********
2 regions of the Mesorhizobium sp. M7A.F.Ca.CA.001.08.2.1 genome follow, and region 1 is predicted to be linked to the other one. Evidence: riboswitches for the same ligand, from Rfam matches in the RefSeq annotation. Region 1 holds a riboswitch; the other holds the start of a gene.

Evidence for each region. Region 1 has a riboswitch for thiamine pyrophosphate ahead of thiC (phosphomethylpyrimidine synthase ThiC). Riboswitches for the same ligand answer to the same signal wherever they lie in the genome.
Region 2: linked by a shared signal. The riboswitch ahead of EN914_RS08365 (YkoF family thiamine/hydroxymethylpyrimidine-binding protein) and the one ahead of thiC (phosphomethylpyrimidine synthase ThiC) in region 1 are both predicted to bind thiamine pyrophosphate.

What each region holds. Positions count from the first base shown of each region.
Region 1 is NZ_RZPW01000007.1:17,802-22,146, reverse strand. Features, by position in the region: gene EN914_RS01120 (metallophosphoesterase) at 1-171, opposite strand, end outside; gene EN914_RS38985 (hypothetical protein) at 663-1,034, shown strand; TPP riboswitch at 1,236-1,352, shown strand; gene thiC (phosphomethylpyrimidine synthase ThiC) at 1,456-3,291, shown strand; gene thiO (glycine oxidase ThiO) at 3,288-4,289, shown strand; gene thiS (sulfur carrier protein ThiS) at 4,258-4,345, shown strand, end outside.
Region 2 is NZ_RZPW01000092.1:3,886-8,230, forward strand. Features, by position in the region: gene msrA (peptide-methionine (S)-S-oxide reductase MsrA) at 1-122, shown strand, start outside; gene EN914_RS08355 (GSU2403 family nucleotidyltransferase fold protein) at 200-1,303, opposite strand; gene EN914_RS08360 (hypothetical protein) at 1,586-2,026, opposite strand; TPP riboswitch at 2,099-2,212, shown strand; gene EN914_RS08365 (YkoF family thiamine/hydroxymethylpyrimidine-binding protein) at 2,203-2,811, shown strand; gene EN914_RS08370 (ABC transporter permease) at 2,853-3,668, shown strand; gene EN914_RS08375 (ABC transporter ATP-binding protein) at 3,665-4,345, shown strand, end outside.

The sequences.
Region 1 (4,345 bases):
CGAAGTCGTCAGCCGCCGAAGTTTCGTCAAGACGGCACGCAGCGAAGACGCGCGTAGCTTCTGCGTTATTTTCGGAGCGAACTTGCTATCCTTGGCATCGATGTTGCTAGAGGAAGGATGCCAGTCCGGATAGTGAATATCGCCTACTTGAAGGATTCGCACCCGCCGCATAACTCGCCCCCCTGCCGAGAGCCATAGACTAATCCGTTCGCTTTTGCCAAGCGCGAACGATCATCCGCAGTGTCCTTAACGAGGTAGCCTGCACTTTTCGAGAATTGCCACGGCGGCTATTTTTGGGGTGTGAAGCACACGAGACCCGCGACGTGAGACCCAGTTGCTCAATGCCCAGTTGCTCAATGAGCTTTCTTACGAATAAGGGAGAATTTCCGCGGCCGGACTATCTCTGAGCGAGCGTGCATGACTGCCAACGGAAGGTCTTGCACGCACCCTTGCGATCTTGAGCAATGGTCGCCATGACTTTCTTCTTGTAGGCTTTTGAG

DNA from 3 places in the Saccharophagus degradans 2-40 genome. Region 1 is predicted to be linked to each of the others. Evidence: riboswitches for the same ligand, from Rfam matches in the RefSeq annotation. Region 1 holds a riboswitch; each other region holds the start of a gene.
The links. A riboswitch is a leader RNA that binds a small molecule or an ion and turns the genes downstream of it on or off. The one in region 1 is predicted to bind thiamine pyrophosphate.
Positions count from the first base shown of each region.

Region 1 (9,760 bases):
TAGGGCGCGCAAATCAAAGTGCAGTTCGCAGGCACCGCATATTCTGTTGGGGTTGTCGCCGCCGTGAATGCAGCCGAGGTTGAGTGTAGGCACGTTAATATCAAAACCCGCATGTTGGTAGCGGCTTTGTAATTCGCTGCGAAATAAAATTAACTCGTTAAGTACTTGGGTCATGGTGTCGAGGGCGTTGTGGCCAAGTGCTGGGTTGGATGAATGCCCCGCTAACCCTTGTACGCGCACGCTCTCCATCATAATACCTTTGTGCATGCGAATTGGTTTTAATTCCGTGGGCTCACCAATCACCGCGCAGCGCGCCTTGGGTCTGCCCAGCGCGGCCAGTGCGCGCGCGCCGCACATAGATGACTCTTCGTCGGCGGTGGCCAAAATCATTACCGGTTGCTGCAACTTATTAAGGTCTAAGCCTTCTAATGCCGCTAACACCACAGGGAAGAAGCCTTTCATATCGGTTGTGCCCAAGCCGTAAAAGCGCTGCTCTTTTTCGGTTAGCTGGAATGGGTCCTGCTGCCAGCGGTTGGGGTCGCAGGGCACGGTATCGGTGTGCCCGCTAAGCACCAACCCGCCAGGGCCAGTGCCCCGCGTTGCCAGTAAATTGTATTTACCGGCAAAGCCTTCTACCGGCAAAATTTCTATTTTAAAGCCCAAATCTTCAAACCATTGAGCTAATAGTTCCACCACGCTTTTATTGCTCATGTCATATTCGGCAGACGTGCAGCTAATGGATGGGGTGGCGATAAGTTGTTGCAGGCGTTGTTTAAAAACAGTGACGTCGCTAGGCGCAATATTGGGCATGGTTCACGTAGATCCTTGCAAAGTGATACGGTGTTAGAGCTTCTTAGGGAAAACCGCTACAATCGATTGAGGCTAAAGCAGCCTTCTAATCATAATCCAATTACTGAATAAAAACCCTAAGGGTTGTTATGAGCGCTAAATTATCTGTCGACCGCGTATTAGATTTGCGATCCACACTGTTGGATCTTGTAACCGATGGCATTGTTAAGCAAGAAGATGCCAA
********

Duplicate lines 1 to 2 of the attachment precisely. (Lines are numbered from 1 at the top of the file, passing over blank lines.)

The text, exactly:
2 regions of the Mesorhizobium sp. M7A.F.Ca.CA.001.08.2.1 genome follow, and region 1 is predicted to be linked to the other one. Evidence: riboswitches for the same ligand, from Rfam matches in the RefSeq annotation. Region 1 holds a riboswitch; the other holds the start of a gene.

Evidence for each region. Region 1 has a riboswitch for thiamine pyrophosphate ahead of thiC (phosphomethylpyrimidine synthase ThiC). Riboswitches for the same ligand answer to the same signal wherever they lie in the genome.